Become more mindful of your surroundings, as well as of what is going on in your body, both spiritually and physically.
by Jessica Dillon
10 min read
Meditation is an excellent way to become more mindful of your surroundings, as well as of what is going on in your body, both spiritually and physically. Meditation is practiced all across the globe by people of all ages to help them find a little relief from day-to-day stress and to help them relax after a long day.
The following scripts can be used both by individuals and in group settings. You can even record these for yourself and then listen to them for a quick, guided meditation session.
Lie down either on the ground or on a bed. It is important that you feel safe where you are. Bring yourself to a place of inner stillness and when you’re ready, begin to close your eyes. Trust that your mattress or floor is there to catch you. Release any negative thoughts and anxieties accumulated over the day. Watch as, one by one, they begin to drift upward and leave your body behind.
Feel a certain heaviness in your back, feel it hold you down as the stress of the day floats upward and you become light as a feather. Slowly, I want you to bring attention to your breathing. Take big, cleansing breaths. In through the nose and out through the mouth.
Gently, I want you to bring your attention to your toes. I’d like you to visualize a pair of invisible hands gently massaging your toes and your feet. Find relaxation and feel your feet grow light and soft. Let the massaging hands travel up slowly, relaxing your ankles, and then your calves. Bring attention to your knees. I want you to pay particular attention to the knee joints and wiggle your knees a little bit. Feel them relax and grow heavy, sinking slowly toward the ground.
Relax your thighs, then slowly relax your hips. There is a lot of tension in the hips, so make sure you move around a little, maybe even arch your back if that feels good. Gently relax your belly and chest and feel your spine sinking. Relax your arms all the way down to the tips of your fingers.
Lastly, take in a cleansing breath and as you exhale, feel each muscle in your neck relax and loosen. Float up toward the crown of the head and bring your mind to a place of stillness. Now breathe. In and out. Stay here for as long as you like.
Lie down on a hard surface, such as the floor or the bed. Feel the ground rise up to meet your back and feel your spine supported. I would like you to take a moment to focus on your breathing. Take a big breath, the biggest breath you’ve taken all day and feel your chest expand with it. Feel the air fill you until there is no more room for air, then let go. Gently, slowly. Imagine the air leaving your body is a dark cloud made up of all the bad thoughts and things that made you angry during this past day.
Breathe in again, fill your lungs with air and then visualize the bad. Pick one thing that made you angry today and imagine you’re breathing it out, pushing it out of your chest slowly, like a cloud of poison.
Breathe in the good, fresh air and bring one hand to your belly. Feel it rise up with the air and then, pushing down ever so gently, begin to let out your breath. Slow. steady. Pick something that irritated you this time and choose to let it go.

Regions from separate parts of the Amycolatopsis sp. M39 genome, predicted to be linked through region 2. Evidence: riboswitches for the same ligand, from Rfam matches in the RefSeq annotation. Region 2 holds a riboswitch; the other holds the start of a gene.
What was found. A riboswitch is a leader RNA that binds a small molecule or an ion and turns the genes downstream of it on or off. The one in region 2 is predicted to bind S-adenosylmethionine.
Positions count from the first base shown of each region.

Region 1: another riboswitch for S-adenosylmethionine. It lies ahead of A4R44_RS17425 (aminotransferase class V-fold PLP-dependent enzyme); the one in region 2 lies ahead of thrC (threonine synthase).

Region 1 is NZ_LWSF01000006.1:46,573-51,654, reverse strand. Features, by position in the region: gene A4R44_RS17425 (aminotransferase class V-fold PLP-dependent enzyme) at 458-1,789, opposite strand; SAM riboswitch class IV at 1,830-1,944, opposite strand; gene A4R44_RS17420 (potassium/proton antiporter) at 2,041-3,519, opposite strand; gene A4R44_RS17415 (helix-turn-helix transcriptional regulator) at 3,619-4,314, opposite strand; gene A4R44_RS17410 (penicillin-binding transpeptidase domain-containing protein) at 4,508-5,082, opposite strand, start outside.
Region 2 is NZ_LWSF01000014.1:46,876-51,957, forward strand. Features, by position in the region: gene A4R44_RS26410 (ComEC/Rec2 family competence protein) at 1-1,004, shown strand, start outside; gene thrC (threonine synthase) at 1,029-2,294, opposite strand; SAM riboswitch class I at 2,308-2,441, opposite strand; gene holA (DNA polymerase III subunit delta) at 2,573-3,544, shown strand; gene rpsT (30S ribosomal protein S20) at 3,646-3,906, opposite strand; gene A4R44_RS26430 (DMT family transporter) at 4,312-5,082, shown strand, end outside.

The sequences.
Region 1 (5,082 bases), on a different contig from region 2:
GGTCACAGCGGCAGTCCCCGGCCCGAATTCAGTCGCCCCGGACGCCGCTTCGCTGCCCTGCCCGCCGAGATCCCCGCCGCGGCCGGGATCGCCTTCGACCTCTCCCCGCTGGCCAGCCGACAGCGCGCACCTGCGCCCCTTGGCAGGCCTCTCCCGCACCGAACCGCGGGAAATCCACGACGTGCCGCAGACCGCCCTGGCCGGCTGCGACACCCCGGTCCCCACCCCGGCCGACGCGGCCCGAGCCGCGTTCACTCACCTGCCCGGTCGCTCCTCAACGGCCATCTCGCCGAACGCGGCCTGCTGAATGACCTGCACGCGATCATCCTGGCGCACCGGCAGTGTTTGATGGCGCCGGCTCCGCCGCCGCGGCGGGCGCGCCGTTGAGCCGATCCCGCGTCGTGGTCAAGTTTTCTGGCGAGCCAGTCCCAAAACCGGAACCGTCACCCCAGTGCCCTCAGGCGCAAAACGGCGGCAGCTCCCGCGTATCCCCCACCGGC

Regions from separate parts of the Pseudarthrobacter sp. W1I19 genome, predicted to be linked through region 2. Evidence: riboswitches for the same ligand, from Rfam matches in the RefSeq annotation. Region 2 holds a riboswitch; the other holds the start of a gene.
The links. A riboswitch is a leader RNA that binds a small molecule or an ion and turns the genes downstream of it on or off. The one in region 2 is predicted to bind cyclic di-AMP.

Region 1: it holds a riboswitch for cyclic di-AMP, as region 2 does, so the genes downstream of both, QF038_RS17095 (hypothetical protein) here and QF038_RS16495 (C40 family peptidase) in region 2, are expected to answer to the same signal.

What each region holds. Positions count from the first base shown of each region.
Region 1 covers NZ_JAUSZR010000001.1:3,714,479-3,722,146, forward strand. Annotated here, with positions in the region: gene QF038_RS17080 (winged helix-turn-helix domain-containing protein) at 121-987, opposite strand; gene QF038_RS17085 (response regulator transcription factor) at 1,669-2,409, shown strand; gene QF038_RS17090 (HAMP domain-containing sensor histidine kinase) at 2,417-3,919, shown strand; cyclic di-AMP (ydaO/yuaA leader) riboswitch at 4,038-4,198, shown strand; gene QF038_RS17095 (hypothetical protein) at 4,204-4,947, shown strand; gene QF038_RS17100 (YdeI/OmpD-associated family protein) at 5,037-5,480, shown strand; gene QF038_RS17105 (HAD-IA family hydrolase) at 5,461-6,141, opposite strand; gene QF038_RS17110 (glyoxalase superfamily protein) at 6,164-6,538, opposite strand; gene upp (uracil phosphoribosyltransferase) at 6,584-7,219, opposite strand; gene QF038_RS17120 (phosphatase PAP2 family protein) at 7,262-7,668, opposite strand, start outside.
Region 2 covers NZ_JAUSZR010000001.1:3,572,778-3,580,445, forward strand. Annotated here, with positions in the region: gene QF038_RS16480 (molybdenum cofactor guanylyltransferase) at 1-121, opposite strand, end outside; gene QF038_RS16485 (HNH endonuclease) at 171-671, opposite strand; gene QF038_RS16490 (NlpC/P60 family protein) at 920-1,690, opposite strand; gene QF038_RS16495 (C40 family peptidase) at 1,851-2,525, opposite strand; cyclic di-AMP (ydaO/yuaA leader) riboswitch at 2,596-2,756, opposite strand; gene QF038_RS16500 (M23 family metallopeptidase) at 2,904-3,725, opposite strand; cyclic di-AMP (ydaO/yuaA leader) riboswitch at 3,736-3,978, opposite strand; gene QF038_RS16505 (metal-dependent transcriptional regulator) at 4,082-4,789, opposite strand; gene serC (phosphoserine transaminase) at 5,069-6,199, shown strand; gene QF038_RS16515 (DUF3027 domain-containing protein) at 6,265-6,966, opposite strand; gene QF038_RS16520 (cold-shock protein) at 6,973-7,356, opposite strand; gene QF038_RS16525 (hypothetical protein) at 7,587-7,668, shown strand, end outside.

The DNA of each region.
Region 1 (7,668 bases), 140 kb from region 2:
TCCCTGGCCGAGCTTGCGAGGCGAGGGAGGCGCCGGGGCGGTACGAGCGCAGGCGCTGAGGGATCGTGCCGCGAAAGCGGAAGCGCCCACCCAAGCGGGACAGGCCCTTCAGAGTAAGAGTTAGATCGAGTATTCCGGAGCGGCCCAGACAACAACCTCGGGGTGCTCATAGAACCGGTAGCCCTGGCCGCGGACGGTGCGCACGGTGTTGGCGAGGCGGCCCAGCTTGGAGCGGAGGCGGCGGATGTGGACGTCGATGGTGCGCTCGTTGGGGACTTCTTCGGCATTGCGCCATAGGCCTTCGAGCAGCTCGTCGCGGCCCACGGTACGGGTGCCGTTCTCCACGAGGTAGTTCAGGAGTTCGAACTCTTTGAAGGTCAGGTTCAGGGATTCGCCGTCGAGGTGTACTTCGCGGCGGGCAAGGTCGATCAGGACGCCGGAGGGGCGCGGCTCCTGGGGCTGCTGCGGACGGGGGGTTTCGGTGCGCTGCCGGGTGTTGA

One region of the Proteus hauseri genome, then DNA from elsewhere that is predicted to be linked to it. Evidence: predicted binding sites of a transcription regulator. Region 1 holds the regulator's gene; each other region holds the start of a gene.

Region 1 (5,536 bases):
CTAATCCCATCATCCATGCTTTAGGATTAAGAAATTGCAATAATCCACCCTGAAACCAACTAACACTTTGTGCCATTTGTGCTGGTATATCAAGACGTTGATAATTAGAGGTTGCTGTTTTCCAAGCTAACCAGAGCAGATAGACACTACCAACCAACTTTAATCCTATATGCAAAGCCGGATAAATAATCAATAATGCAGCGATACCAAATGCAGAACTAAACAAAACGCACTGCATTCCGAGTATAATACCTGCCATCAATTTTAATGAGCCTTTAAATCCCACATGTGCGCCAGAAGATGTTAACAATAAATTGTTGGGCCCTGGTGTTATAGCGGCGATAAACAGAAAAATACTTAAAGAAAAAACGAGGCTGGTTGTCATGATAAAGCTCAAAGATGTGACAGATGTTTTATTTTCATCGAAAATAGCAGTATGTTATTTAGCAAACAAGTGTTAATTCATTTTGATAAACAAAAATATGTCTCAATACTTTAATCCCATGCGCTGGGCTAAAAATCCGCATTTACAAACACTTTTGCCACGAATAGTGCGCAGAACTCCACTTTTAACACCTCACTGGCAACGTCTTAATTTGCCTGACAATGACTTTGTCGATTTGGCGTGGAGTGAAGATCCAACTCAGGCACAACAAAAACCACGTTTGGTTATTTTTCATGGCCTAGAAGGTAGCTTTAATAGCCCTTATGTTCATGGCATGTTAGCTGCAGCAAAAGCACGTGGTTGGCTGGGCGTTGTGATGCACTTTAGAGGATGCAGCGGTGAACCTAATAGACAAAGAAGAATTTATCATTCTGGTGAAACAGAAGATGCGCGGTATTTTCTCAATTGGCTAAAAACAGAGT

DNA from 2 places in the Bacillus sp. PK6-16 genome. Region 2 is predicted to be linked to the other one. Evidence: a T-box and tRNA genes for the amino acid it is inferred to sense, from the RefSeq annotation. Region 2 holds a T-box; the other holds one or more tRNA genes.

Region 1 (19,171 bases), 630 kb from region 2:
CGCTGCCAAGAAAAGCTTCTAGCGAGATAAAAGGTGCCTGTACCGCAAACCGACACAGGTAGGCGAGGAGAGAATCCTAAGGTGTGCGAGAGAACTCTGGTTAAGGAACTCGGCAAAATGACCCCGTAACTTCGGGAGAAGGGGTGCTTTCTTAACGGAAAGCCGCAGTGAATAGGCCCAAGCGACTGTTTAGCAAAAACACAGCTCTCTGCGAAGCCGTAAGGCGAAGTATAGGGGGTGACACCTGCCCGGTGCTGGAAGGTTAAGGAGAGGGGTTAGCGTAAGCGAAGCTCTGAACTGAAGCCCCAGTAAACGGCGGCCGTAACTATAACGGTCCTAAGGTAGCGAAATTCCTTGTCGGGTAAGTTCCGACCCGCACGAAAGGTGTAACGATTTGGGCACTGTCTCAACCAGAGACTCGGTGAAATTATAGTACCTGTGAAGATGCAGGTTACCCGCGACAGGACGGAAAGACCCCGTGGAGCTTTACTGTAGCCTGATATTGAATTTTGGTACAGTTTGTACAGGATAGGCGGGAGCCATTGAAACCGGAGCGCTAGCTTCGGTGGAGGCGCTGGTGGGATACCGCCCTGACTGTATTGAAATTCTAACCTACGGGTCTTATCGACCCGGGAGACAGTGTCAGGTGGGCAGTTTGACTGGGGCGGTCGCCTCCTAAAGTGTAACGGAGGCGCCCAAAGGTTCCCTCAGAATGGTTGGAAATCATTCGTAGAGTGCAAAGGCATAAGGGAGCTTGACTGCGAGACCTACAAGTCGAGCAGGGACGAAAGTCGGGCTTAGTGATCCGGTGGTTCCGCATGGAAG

Do this for as often as you feel necessary, and remember that this is a choice. You are choosing to let go of the bad and let in the good.
Lying down comfortably, I want you to close your eyes in the knowledge that you are protected and no harm can come to you here. There is nothing that can make your pain worse, only things that can make you better.
Take a moment to notice your breathing. Is it stilted? Do you breathe just enough to survive or do you really fill your lungs with air? I want you to take one such breath, let it fill your body until there is no more room and then gently let it out. Remember to breathe throughout.
Taking in another deep breath, I would like you to bring your focus to the part of the body that’s hurting you. Take a second to really notice how you feel. The muscles, the bones. Move that part of the body around a little bit. Is there a position that makes it better? Find what makes you comfortable.
Still focusing on that part of the body, I want you to begin visualizing the pain and gently roll it up into a great big ball. A red ball. A sad and painful ball. As the ball begins to spin more rapidly, the pain grows worse. Before we let the ball spin any further, I want you to be ready to catch the pain when it’s at its worst. I want you to catch it and let go.
Ready? See that bright red ball spinning faster and faster until it’s out of control. Feel the pain rise steadily. Here it comes. A little more. Catch it!
Now gently let it go. Watch as the ball rolls away from you and the part that was hurting slowly begins to soften and grow heavy. Relax. Breathe in and feel that fresh oxygen flow through your body, as it begins to relax and work as a whole, free of pain.
Naturally, if you are dealing with a serious physical pain, it’s advisable to consult a physician, but taking a moment to relax (and bring in some positive thoughts) can do you the world of good also!
Healing guided meditation script
Relaxation for Healing: Guided Imagery for Recovery